With 18 jazz acts featured across two days on the bank of the Sarawak river in eastern Malaysia, the inaugural edition of the Kuching Waterfront Jazz Festival 2017 (KWJF) provided a real treat for music lovers! The bands came from across Southeast Asia and the US, with everything from big band and bossa nova to swing and fusion.
Sarawak is already host to the renowned Rainforest World Music Festival (see my coverage of the workshops and jam sessions from 2017, 2016, 2015, 2014, and 2013), as well as the Borneo International Jazz Festival. Asif Ben Pishori, KWJF artistic director, and Mark Justin Silvester, KWJF festival director, hosted daily press briefings between the jazz bands and the media.
From just before sunset to past midnight, the bands performed outdoors to an enthusiastic crowd gathered on the waterfront next to the Grand Margherita Hotel. CDs, festival merchandise and local handicrafts were also on sale along the walkways.
The event was a curtain raiser for the culture festival called ‘What About Kuching.’ The rains mercifully spared the jazz festival, though it poured heavily the next day!
Festival emcee Rene Barrow kicked off the weekend festival by introducing the bands one by one, along with insightful commentary on the story of jazz. Between each performance, he curated a superb set of tracks tracing the growth of jazz and its different types.
The first performance was by Akoustik Connexion from Malaysia, with a set of jazz and R&B. Founded in early 2014, the band is led by singer-pianist Marvin Jong, along with Adriel Enchana (bass) and Adrian Lim (drums). At KWJF, they were joined by Claudia Geres on vocals and Dennis Tan on the violin, with tracks such as ‘I don’t want to miss a thing.’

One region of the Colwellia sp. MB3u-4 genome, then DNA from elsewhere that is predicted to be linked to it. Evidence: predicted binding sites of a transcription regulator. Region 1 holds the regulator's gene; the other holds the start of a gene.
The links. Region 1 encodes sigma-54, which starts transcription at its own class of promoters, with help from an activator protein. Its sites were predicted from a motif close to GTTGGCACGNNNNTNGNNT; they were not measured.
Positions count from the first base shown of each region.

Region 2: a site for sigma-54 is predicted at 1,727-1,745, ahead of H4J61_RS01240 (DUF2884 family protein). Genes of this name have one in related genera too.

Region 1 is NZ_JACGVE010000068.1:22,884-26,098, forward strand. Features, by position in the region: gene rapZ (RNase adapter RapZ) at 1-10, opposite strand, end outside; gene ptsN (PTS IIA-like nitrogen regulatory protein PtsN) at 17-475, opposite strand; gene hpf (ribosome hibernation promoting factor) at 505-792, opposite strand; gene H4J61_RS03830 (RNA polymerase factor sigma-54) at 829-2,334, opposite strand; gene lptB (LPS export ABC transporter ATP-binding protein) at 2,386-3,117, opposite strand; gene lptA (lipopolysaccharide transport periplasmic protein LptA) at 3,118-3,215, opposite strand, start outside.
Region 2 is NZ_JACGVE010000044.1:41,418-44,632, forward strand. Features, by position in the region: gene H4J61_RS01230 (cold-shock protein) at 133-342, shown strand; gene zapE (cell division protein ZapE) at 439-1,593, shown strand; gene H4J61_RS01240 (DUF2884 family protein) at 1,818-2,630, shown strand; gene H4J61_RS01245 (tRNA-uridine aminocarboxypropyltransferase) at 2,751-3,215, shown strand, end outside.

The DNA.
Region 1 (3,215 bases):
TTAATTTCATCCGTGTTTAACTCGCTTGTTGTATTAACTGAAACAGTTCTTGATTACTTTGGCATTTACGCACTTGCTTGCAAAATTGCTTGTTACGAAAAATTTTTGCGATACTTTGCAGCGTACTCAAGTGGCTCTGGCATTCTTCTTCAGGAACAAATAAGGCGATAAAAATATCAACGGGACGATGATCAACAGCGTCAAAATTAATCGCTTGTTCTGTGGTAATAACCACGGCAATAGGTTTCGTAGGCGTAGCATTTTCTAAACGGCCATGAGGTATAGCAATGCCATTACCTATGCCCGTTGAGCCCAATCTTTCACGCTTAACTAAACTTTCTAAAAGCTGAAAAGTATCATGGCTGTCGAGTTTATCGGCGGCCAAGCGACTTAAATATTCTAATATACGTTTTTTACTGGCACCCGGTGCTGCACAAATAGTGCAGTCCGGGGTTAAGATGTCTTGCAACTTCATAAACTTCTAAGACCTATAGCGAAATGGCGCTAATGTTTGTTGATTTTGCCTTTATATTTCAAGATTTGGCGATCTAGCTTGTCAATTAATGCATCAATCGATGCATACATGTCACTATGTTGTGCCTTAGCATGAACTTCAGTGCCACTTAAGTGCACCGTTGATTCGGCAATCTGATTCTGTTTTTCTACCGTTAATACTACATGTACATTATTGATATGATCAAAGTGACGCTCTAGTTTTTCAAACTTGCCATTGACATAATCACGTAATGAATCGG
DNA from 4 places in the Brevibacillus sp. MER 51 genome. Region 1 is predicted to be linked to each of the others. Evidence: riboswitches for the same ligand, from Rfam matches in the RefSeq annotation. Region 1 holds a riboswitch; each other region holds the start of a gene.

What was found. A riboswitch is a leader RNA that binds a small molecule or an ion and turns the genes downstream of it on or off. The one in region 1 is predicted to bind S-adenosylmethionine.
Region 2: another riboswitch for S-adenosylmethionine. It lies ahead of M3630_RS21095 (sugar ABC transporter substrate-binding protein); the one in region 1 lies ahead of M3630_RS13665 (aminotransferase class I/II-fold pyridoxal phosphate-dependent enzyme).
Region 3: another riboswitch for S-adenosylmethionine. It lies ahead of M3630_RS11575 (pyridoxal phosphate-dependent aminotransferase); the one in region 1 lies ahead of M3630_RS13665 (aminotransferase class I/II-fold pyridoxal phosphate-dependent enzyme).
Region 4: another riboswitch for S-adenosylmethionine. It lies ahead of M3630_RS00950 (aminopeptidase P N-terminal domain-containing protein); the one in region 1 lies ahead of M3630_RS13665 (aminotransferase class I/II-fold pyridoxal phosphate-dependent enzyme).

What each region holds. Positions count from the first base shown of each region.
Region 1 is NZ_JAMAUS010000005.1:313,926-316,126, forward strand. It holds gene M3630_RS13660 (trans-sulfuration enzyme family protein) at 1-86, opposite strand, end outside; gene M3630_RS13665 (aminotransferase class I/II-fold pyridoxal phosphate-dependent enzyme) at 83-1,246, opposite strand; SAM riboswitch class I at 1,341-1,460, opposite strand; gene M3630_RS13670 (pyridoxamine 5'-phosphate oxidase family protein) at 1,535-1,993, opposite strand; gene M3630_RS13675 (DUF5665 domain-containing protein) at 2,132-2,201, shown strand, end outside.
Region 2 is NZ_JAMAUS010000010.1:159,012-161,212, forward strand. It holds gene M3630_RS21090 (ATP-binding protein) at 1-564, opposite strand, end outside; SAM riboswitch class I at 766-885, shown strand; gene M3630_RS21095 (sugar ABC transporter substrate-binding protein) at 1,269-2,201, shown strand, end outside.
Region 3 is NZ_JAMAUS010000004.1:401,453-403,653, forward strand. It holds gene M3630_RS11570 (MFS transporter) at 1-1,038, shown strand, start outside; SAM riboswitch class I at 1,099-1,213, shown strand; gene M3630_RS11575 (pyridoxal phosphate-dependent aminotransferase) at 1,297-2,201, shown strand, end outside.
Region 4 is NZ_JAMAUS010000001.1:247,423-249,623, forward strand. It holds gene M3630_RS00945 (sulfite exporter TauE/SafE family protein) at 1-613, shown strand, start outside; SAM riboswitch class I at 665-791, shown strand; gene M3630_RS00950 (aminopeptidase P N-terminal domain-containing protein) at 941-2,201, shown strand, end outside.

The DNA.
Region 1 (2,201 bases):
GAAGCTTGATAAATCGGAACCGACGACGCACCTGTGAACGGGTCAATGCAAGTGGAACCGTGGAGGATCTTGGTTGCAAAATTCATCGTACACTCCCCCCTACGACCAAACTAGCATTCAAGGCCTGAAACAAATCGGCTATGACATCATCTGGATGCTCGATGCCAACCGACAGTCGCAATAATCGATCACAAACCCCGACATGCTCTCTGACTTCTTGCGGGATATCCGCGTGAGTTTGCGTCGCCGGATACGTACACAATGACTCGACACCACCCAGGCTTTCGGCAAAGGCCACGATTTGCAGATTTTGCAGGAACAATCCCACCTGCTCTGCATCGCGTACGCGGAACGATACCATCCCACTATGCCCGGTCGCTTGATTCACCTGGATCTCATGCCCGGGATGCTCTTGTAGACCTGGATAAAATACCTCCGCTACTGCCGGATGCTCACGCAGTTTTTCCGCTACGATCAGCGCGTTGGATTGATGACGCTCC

An unusual jazz song was performed next, in the Iban tribal language of Sarawak by The UKBD Brothers Band. The group was formed in 2015 by the Mayor of Kuching City North, Datuk Haji Abang Abdul Wahap bin Haji Abang Julai. The 10-member band features the mayor himself. The band also played jazz versions of classics such as ‘Where would you be now’ by the Doobie Brothers.
Artistic director Asif Pishori played a brief piano tribute in memory of Sarawak Economic Development Corporation’s former director of tourism and hospitality John Agustin – one of the organisers of the festival, who unfortunately passed away recently.
Ace on bass Andy Peterson from Kuala Lumpur took the stage next with a solo performance, trading off bass riffs to recorded music (his accompanying musicians unfortunately could not make it to the festival). Andy has been performing for over 40 years, and said he was inspired by the music of the Mahavishnu Orchestra led by John McLaughlin.
Andy has played extensively across Asia, US and Europe as well, at venues such as Caesar’s Palace, Dolby Theatre Hollywood, The Royal Albert Hall and Wembley Arena. He has played with music greats such as Billy Cobham, Randy Bernsen (Zawinul Syndicate), Natalie Cole, Chaka Khan, David Foster, and others.
Diana Liu from Sarawak took the stage next, accompanied by five musicians including Marcus Young on trombone. Diana is a vocalist, composer and producer in Mandarin Chinese and English, with musical influences from classical, jazz, bosa nova and soul. She was the first runner-up in the 2007 season of Project SuperStar, and has performed at venues such as No Black Tie, Alexis and the Hakka Republic.